Photo: US FDA

MARYLAND, USA: The US Food and Drug Administration is alerting pet owners and veterinary professionals about certain Sportmix pet food products manufactured by Midwestern Pet Foods in their Oklahoma plant that may contain potentially fatal levels of aflatoxins.

Midwestern Pet Foods has expanded the recall to include additional products that contain corn and were made in their Oklahoma manufacturing plant.

As of January 11, 2021, FDA is aware of more than 70 pets that have died and more than 80 pets that are sick after eating Sportmix pet food. Not all of these cases have been officially confirmed as aflatoxin poisoning through laboratory testing or veterinary record review.

Aflatoxins are toxins produced by the mould Aspergillus flavus, which can grow on corn and other grains used as ingredients in pet food. At high levels, aflatoxins can cause illness and death in pets.

Pets experiencing aflatoxin poisoning may have symptoms such as sluggishness, loss of appetite, vomiting, jaundice (yellowish tint to the eyes or gums due to liver damage), and/or diarrhoea. In severe cases, this toxicity can be fatal. In some cases, pets may suffer liver damage but not show any symptoms.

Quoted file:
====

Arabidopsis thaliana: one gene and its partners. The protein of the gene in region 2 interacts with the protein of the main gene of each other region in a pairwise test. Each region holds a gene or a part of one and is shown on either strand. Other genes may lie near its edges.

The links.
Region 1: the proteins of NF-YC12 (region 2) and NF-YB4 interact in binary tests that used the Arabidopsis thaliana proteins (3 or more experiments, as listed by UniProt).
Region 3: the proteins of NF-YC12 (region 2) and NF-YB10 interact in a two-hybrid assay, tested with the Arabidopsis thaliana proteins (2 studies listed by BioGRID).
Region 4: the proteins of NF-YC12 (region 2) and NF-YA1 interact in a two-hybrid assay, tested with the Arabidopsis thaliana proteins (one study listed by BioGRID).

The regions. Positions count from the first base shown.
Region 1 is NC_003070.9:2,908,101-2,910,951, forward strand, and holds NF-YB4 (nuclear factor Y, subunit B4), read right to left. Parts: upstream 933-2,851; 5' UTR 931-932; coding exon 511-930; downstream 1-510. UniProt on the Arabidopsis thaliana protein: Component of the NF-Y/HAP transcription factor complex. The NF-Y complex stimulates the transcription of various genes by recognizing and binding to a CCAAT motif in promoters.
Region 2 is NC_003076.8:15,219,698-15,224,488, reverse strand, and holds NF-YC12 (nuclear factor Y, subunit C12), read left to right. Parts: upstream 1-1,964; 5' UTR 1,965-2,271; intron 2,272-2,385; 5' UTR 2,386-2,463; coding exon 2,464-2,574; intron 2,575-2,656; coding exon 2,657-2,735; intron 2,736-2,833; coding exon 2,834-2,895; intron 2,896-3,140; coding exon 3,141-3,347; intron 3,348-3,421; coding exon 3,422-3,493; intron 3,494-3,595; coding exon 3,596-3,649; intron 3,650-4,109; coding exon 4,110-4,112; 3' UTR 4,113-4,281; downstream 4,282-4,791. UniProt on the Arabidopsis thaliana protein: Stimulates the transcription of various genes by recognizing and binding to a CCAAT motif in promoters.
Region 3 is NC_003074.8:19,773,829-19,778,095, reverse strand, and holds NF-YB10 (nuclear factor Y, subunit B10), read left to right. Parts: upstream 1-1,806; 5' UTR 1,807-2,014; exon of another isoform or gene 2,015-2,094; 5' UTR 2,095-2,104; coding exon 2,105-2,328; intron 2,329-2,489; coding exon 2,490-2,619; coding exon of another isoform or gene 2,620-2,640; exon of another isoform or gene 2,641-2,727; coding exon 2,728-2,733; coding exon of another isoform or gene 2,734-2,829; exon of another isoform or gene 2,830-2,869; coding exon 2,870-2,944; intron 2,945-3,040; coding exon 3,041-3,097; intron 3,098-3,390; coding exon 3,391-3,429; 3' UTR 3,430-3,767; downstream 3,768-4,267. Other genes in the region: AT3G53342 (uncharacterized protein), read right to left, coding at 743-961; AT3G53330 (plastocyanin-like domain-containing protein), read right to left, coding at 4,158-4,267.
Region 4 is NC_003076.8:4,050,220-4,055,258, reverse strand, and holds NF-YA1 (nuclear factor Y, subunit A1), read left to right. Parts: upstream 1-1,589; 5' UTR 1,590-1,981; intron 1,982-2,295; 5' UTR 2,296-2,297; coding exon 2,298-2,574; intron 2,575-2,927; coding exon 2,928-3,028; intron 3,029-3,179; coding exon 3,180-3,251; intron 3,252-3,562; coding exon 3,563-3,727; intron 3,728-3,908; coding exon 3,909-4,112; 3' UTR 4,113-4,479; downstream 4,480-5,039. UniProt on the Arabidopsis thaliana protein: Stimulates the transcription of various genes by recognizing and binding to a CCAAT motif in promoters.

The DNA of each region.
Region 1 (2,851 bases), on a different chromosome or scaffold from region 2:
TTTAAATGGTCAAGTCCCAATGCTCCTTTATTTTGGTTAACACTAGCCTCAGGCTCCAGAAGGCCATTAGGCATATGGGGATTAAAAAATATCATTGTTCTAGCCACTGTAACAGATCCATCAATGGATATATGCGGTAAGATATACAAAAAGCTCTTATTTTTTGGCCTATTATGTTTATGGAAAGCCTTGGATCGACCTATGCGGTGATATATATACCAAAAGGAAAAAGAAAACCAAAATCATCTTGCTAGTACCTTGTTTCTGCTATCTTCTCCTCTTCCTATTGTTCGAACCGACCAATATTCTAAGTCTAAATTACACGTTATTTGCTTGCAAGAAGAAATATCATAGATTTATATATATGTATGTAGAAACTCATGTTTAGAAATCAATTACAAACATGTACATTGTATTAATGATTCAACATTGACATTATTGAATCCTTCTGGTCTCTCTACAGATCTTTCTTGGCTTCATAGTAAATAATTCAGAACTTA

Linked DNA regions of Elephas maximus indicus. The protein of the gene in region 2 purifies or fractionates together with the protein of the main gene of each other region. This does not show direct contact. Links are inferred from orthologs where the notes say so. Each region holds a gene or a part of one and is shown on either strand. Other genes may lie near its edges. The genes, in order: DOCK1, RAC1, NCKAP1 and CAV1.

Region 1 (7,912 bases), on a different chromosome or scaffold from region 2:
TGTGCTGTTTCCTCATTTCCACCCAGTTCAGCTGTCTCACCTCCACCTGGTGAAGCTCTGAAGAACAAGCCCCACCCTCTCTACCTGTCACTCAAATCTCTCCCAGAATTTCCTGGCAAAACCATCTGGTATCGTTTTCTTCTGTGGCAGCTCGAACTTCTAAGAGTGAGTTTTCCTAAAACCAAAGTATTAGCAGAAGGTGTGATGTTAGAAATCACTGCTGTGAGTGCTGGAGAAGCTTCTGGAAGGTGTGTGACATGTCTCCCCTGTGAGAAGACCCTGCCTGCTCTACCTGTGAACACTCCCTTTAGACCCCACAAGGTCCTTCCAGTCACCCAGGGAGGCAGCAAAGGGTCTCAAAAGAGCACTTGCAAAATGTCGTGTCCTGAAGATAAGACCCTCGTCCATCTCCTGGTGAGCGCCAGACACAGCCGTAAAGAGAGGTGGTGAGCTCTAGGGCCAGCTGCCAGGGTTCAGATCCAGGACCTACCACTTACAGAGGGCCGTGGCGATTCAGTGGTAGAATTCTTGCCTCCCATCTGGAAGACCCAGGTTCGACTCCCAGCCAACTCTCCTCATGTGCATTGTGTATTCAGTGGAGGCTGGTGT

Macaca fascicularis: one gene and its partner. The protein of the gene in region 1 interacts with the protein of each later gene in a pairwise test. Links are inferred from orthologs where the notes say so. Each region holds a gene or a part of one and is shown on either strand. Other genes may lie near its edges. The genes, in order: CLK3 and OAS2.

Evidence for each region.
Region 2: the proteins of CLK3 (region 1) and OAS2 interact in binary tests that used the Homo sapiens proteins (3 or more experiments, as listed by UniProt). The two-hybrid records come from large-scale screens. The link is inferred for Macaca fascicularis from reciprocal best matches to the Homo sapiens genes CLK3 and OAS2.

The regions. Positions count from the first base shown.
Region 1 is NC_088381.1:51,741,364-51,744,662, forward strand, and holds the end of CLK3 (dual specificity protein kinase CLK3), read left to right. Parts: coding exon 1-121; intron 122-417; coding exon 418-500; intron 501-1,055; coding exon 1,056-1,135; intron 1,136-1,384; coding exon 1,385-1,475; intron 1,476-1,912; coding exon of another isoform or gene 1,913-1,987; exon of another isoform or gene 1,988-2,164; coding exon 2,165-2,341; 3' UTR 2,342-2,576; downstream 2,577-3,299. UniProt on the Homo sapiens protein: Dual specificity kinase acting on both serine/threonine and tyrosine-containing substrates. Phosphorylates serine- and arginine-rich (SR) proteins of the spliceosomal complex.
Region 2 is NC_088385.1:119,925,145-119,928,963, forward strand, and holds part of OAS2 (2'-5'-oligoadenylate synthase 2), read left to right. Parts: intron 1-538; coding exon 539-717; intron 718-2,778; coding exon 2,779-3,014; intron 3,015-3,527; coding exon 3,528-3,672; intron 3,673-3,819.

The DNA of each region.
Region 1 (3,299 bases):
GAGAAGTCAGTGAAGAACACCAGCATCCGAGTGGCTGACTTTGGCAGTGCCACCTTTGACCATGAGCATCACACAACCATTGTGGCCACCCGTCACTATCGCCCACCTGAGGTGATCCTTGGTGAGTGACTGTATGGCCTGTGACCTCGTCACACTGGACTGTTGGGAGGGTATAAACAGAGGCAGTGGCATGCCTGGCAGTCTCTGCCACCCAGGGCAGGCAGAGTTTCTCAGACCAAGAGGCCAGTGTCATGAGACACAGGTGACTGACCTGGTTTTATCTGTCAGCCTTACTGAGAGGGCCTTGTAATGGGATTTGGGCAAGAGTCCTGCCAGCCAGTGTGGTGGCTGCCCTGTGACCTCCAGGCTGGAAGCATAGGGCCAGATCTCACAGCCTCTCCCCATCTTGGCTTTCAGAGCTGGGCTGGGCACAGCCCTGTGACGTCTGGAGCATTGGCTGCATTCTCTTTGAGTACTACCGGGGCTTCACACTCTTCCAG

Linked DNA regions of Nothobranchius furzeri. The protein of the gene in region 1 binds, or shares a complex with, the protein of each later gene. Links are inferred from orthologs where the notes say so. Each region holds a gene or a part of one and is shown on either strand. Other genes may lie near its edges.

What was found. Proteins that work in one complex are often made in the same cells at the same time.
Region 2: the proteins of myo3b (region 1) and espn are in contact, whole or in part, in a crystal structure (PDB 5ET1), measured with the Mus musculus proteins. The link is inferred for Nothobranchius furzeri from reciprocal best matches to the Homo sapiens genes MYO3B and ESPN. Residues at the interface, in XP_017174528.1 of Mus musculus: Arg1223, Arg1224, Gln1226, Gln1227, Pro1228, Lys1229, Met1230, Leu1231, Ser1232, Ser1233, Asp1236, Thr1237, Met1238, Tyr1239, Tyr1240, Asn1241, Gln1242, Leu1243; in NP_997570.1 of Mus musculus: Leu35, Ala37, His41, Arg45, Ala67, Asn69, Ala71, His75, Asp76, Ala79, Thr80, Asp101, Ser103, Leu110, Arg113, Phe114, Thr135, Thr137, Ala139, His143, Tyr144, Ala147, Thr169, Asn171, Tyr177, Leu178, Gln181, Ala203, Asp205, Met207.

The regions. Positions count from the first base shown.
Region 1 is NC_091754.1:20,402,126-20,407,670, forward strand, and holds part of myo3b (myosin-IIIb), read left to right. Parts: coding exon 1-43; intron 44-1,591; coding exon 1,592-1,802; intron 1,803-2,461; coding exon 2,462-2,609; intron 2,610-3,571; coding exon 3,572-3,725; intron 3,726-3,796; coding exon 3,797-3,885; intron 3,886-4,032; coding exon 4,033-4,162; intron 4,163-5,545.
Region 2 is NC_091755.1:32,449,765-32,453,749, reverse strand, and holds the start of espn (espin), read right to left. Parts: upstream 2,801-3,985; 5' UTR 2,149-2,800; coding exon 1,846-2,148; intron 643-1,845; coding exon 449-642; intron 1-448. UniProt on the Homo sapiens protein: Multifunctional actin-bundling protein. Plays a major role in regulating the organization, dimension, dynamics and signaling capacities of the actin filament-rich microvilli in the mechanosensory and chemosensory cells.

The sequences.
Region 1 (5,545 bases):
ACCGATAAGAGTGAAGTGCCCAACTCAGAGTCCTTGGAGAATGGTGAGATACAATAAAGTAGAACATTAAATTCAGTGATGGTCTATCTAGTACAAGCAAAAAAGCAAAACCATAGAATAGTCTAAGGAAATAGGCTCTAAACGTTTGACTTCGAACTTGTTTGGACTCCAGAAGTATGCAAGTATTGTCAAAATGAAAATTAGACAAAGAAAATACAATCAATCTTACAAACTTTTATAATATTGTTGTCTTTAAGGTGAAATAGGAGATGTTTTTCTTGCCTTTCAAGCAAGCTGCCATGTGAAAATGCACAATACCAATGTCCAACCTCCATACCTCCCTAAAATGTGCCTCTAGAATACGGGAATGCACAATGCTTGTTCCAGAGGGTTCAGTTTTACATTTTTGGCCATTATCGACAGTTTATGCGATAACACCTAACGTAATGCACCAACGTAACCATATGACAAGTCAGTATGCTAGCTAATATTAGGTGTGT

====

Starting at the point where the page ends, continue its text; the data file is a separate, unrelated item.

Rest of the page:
Some pets suffer liver damage without showing any symptoms. Pet owners whose pets have been eating the recalled products should contact their veterinarians, especially if they are showing signs of illness.

Pet owners should stop feeding their pets the recalled products and consult their veterinarian, especially if the pet is showing signs of illness.   

There is no evidence to suggest that pet owners who handle products containing aflatoxin are at risk of aflatoxin poisoning. However, pet owners should always wash their hands after handling pet food.

If your pet has symptoms of aflatoxin poisoning, contact a veterinarian immediately. Even pets without symptoms may have suffered liver damage, so you may want to contact your veterinarian if your pet has eaten any of the recalled products. Provide a full diet history to your veterinarian. You may find it helpful to take a picture of the pet food label, including the lot number.

Source: US FDA